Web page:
Now, then, with this distribution of gifts, for stirring up the minds of the saints, in regard to the tokens which should indicate the near approach of the promised return of their Lord, and the day of reckoning, which he had informed them of, he straightway took his journey. "God went up with a shout, the Lord with the sound of a trumpet," leaving the impressive charge, "Be ye also ready; for in such an hour as ye think not, the Son of Man cometh2' Who then is that wise servant whom his Lord hath made ruler, or, to whom he bath committed talents, viz: to give meat, or instruction, to his household, seasonably, in relation to his return, and of those fearful judgments then to be realized? Blessed is that servant whom his Lord when he cometh shall find so doing. Verily, he shall make him ruler over all his goods. But, and if that evil servant shall soy in his heart, My Lord delayeth his coming, and shall begin to smite his fellow servants, and to eat and drink with the drunken, the Lord of that servant shall come in a day when lie 1ook~th not for him, and shall cut him asunder, and appoint him his portion with the hypocrites; there shall be weeping and gnashing of teeth. Can there be any difficulty in perceiving that the above quotation is in substance the very subject, more fully illustrated in the parable of the talents?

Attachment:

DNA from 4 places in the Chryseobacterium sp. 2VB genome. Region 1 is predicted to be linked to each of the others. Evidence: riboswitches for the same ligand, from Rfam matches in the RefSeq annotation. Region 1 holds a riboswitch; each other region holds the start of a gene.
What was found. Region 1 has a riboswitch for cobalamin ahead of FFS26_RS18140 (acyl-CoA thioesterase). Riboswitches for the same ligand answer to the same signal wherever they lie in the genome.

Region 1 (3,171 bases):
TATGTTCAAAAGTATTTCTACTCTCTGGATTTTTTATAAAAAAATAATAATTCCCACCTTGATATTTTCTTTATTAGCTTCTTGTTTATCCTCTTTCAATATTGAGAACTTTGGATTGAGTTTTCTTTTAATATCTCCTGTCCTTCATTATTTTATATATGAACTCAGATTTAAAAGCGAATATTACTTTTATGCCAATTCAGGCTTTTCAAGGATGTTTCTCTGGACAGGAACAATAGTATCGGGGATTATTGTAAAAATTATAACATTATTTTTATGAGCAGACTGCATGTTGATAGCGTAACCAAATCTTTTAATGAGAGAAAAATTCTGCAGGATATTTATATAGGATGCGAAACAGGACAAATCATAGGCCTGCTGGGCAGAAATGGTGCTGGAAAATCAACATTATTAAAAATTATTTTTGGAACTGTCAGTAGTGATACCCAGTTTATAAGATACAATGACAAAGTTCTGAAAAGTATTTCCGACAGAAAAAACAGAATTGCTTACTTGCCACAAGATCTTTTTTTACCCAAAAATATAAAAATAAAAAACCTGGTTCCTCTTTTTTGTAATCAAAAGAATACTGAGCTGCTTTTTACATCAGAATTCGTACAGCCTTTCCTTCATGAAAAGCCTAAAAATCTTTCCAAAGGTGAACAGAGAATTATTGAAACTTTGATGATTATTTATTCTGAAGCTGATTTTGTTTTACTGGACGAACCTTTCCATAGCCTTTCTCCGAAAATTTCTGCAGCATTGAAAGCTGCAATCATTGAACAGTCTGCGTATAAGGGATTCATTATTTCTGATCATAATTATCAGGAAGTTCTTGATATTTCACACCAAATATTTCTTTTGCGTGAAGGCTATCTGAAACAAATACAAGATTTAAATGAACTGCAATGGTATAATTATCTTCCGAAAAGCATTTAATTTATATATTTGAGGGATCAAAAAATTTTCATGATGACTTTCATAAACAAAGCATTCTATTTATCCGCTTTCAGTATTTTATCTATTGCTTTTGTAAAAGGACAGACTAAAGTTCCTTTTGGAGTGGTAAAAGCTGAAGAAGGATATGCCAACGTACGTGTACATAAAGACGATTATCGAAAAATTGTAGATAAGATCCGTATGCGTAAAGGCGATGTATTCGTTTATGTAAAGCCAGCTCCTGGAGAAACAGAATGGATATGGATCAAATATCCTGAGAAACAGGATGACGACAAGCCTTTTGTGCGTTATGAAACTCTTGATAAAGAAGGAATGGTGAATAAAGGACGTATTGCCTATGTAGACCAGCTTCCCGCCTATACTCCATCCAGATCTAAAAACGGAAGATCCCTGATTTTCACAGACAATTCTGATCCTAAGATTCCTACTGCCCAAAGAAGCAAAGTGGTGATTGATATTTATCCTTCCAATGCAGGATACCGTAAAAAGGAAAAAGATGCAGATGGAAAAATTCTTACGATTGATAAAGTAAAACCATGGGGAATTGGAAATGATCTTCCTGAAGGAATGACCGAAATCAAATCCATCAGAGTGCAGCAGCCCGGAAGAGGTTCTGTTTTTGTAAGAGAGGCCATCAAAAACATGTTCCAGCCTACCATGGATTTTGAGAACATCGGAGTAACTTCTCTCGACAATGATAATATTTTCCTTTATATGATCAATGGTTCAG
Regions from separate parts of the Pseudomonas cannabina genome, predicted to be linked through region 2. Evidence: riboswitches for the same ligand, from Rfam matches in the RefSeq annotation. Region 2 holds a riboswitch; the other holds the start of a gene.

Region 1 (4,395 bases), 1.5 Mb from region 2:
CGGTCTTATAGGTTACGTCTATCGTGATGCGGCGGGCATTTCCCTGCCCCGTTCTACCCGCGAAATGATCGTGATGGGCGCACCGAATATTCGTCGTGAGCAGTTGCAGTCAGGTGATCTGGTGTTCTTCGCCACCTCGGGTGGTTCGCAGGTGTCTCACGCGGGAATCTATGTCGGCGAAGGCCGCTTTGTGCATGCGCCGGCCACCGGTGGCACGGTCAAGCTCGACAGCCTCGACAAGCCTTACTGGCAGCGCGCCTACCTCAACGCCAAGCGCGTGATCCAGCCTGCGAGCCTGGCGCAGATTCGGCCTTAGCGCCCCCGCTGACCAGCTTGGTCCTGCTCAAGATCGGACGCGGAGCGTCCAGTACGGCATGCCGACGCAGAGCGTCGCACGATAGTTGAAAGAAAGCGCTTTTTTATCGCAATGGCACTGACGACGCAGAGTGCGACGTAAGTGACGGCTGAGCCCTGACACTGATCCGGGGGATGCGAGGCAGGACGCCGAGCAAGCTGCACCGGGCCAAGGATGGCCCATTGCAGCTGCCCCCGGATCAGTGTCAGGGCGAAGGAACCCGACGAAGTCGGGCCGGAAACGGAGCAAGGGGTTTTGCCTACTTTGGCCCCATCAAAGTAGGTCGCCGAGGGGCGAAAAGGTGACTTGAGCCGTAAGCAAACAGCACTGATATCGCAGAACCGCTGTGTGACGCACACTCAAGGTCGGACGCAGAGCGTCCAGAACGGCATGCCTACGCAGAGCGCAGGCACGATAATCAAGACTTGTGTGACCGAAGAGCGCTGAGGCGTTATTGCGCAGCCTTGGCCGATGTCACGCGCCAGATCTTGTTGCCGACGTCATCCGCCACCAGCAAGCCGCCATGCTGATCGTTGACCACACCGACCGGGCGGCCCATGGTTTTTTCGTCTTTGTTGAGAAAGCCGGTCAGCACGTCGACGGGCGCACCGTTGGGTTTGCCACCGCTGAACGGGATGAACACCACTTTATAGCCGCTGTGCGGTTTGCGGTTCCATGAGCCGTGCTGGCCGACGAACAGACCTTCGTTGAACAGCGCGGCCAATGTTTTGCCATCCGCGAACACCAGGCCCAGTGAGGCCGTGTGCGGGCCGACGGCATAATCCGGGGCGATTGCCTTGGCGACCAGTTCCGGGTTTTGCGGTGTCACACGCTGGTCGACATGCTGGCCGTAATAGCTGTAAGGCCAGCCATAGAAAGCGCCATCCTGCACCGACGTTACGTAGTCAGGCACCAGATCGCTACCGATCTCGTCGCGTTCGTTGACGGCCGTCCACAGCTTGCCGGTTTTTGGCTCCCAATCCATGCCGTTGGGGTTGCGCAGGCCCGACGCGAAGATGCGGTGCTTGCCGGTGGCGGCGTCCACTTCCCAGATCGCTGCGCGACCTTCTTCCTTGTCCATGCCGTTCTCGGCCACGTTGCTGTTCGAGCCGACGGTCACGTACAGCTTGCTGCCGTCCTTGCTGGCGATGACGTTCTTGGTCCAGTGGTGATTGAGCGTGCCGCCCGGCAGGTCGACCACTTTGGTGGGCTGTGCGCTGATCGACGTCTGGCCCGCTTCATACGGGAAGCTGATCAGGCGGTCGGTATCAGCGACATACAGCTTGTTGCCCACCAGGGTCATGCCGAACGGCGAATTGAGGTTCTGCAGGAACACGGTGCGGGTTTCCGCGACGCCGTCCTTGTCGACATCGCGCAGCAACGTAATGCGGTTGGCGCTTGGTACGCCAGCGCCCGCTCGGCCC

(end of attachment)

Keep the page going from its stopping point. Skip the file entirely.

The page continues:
These views are sustained by the faithful record made in the Acts of the Apostles, and in the epistles, particularly in those written by James, Peter, John and Jude, to those Jewish disciples, in stirring up their minds to a remembrance of these things, and in giving us a historical account of these servants or disciples, how they conducted themselves during that space of time from the ascension of Christ until the epistles were all written.

The actual event of Christ's coming, in the destruction of Jerusalem, is not, of course, given in the New Testament; for the canon of scripture was completed before this event occurred; but the certainty that he did come, and that some of his disciples who heard his admonitions, as stated in Matt. xxiv, did live to witness that event, is founded on the infallible truth of Christ himself. The testimony that Christ's words, in regard to this visitation, were literally fulfilled, is first found in detail in the history written by Josephus, and corroborated by the fact that not one stone can be found on the top of another, of all that magnificent temple, or of the buildings therewith connected.

Alexandria, D. C.,
December 2,1839.

Elder Gilbert Beebe
Editorials Volume 1
Pages 552 - 561